So last week I said that books tend to come to me with a scene. But that “scene” may only be a few lines of dialogue. There are people who have fully-formed characters that enter their world. I’m not that lucky. My characters kind of dare me to get to know them. “We gave you that little taste. You want more? Figure us out!”
It’s cruel, but it’s the way they play. Over the years I’ve had to find a lot of tools to help me figure out who they are. If I’m lucky that little bit of dialogue gives me a hit about their internal or external conflicts, their goals and motivations. I start trying to figure out who they are by looking at what I learned about them from that scene.
When The Billionaire Bachelor’s Revenge came to me, I got the first line of the book: Meg looked up at the man who hated her almost as much as her father did, and said the four words that would change her life forever. “I need your help.”
She’s standing out in the rain and has to beg the hero for help. A man she’d hoped to never see again. And he’s not budging, not happy about letting her in. So why does she turn to him? And why does he finally let her in the house? Then there’s that whole comment about him hating her almost as much as her father? There’s some baggage to unpack. Why does he hate her?
Why, why why?
It all comes down to why. That’s where the conflict is, and conflict is what makes readers turn the page. The fact is the story ends with happily ever after because that’s where the conflict ends. We’ve gotten our happy ending. How many pages would you keep reading after that if there wasn’t conflict? The beauty of Once Upon A Time is that Snow and Charming got their happily ever after, but it only lasted about five minutes. Then the Evil Queen showed up, cursed everyone, and now they’re all stuck in Maine with amnesia. Five minutes is about all we can handle of happy.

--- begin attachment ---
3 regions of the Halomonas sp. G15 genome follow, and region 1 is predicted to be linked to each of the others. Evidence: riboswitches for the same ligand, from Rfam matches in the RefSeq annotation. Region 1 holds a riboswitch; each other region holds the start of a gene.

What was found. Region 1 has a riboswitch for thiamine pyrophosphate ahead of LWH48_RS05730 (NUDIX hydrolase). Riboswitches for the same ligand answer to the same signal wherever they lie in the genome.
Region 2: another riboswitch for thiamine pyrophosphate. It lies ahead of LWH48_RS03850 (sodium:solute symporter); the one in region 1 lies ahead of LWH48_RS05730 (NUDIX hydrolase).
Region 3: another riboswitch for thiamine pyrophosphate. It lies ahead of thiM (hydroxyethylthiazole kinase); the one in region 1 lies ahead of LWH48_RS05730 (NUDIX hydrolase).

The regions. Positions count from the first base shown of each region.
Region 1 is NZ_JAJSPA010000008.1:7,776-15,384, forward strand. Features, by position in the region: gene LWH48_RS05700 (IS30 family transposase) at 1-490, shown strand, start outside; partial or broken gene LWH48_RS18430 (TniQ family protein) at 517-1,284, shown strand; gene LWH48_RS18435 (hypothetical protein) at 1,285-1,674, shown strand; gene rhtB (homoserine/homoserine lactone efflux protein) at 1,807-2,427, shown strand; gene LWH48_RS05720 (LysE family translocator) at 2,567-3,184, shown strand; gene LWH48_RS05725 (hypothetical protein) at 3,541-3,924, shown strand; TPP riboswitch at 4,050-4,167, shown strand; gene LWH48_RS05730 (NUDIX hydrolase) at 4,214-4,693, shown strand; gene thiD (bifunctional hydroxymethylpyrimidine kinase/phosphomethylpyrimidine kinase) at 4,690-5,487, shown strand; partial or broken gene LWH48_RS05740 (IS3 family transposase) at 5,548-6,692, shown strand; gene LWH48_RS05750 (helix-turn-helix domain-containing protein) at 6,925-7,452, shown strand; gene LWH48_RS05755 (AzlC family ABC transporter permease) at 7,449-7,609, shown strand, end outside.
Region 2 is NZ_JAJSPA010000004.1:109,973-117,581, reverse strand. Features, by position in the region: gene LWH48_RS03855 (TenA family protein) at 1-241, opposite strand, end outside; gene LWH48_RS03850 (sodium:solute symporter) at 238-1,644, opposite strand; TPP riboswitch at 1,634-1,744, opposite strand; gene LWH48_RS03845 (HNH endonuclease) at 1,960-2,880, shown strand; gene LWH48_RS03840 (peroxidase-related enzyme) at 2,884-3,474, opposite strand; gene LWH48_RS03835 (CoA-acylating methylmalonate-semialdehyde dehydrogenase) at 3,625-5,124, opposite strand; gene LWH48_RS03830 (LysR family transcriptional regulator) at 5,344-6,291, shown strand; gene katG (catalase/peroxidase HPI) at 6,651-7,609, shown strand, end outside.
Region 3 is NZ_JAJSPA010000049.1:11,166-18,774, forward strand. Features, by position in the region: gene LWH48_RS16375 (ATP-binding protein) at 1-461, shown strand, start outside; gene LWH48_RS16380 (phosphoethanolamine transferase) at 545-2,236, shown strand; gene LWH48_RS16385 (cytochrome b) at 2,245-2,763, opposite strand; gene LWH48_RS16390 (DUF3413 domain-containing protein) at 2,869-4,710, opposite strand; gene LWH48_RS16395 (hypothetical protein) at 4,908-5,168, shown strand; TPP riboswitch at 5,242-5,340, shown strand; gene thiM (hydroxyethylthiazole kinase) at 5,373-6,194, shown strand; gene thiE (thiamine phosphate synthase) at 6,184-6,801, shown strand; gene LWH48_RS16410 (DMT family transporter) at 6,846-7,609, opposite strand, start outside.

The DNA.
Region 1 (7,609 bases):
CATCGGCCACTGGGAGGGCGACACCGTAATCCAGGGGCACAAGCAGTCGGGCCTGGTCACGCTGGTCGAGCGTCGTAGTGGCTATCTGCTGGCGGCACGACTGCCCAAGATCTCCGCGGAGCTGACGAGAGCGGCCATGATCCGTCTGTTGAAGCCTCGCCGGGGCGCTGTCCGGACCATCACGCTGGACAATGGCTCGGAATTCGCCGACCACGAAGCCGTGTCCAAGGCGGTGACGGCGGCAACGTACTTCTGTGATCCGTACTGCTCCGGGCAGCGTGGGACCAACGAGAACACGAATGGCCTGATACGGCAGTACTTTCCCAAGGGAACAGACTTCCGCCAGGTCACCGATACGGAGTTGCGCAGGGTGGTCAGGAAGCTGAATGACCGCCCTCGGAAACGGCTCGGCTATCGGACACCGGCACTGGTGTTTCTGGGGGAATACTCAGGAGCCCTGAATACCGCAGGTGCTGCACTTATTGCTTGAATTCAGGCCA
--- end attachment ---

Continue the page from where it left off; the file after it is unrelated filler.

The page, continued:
For romance novels, we need two conflicts, internal and external. We need them because our readers know how the story ends. The internal conflict is the emotional issue, and each character in your story has one. The external conflict is what moves the story along, what the characters are trying to get, be it a house, a business, a client. We might not know the conflicts of the waiter in the restaurant where your leading couple is eating dinner, but he has them.
In The Heiress and Her Fake Fiancé, Matt’s internal conflict is tied to his mother leaving him as a child. He wants to be loved, wants a family, but he wants a woman who won’t leave Blakely. Because he fears being left again. So the last person he should fall in love with is the woman who admits she’s come back home to lick her wounds before she leaves town again to escape her father.
You’ll notice I threw in the because statement there. When we look at conflict whether it’s internal or external, we also need to look at the character’s backstory. We need their goal (I want), motivation (because) and conflict (but). I want a bowl of ice cream because it’s heaven on a spoon and reminds me of my favorite times with my dad, but if I eat it my butt will get larger than it already is. Hey, it’s an external conflict, and it was easy. Will she or won’t she eat the ice cream? Tune in tomorrow…
The because makes it interesting. What memories does ice cream bring? And the conflict: do I want the walk down memory lane or the fat thighs and butt? You have to have all three to have believable characters because everyone has goals. And we all have backstory. That’s where I start with my characters. My backstory includes ice cream. What about yours?